In March, Mexican Congressman Germán Ralis (Movimento Ciudadano–Jalisco) introduced a bill making wildlife crossings mandatory on all federal highways in Mexico. Since then, the bill has moved through a Commission vote, meaning it can be put up for a vote in the lower chamber (Chamber of Deputies) of Mexico’s Congress of the Union. Wildlands Network’s Juan Carlos Bravo travelled to Mexico City to join other experts in a forum for the Chamber of Deputies, where we spotlighted the need for wildlife crossings in Sonora. The event and legislation are just the most recent developments demonstrating the building interest and enthusiasm for wildlife corridor protection in Mexico.

Read more about this legislation on Wildlands Network’s blog.


Sky Island Alliance Prepares for #MadCon2018

The Madrean Conference, the premier Sky Islands regional event for sharing science and building collaboration, returns again this year from May 14-18 in Tucson, AZ. Sky Island Alliance has announced some of the keynote speakers for the conference:

Krista Schlyer, the award-winning conservation photographer and author of Continental Divide, will bring her art and beautiful words to the conference on Tuesday, May 15th.

Melissa Amarello and Jeffrey Smith will open Wednesday's "Current Research on the Herpetofauna of the Sonoran Desert and Sky Islands" symposium, sponsored by the Tucson Herpetological Society, with Whither Underground: Toward a holistic understanding of snakes.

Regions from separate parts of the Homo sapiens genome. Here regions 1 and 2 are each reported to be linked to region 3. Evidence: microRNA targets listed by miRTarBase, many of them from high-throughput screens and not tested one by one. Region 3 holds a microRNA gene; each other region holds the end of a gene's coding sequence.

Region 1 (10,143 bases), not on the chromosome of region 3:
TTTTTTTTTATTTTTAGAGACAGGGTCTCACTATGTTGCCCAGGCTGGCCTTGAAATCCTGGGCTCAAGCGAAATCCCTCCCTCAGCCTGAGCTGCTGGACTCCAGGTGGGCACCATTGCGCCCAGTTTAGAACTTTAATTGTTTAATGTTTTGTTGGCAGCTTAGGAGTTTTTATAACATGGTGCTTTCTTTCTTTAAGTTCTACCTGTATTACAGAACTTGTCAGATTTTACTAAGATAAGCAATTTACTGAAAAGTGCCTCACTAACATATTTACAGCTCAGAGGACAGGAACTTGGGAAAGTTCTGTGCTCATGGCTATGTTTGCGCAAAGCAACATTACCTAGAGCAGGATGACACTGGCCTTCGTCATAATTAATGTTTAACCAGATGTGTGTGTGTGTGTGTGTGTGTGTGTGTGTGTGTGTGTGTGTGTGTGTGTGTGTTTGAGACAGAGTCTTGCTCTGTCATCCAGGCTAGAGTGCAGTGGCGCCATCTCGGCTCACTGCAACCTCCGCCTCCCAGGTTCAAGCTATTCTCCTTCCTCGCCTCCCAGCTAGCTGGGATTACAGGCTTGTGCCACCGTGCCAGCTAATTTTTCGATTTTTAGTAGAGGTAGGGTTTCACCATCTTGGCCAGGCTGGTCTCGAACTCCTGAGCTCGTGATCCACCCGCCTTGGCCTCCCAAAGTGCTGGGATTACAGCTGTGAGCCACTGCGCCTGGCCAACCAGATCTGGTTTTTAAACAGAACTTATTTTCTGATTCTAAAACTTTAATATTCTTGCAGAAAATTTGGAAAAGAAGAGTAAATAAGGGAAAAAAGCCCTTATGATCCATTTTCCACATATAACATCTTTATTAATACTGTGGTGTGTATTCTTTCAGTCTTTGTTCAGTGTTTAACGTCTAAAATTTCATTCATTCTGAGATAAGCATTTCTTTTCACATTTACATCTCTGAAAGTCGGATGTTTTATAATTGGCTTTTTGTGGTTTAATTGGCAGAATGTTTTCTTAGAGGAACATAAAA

Mary Ellen Hannibal, author of Citizen Scientist and The Spine of the Continent, will start us off on Thursday as we dive into some of the new and exciting ways of gathering scientific data.

The theme for the Madrean Conference 2018 is Collaboration Now for the Future: Biodiversity and Management of the Madrean Archipelago IV. The conference is a dynamic opportunity for researchers, managers, students, and conservation practitioners to learn the latest science and translate it into practical management approaches.

You can register for the conference here.


Photo: Y2U

Private Land Conservation Moves Forward in the Yellowstone to Uintas Wildlife Corridor

Yellowstone to Uintas Connection (Y2U) has made significant strides over the last several months as we continue to promote wildlife connectivity between the Greater Yellowstone Ecosystem and Uinta Mountains in Utah. We are partnered with Wild Utah Project to conduct a geographic information system (GIS) analysis of the Bear River Range, the heart of the corridor identified by Wildlands Network as one of the top 20 most critical corridors in the Lower 48. This analysis aims to identify private parcels with wildlife bottlenecks and impedance points.

With our preliminary results, Y2U has begun reaching out to landowners to learn more about their unique experiences with wildlife, particularly with instances of wildlife-fence entanglements. Y2U is currently submitting grants to match costs put up by landowners for installation of wildlife-friendly fencing in some of the highest priority conflict areas. Through this project, we hope to work with landowners to develop additional conservation protocols for their parcels beyond the initial fence retrofit.

For a corridor encompassing a significant amount of private land, we see this project as an excellent opportunity to form key partnerships and help foster more private land conservation efforts in the corridor moving forward. If you have any suggestions for procuring funding for wildlife-friendly fencing, please email logan@yellowstoneuintas.org.

For more updates on this and other Y2U projects, please visit yellowstoneuintas.org.



Connect with the Network

1402 3RD AVE
SUITE 1019

Katie Davis
Western Director

To sign up for our general newsletter, please click here.

Manage Subscription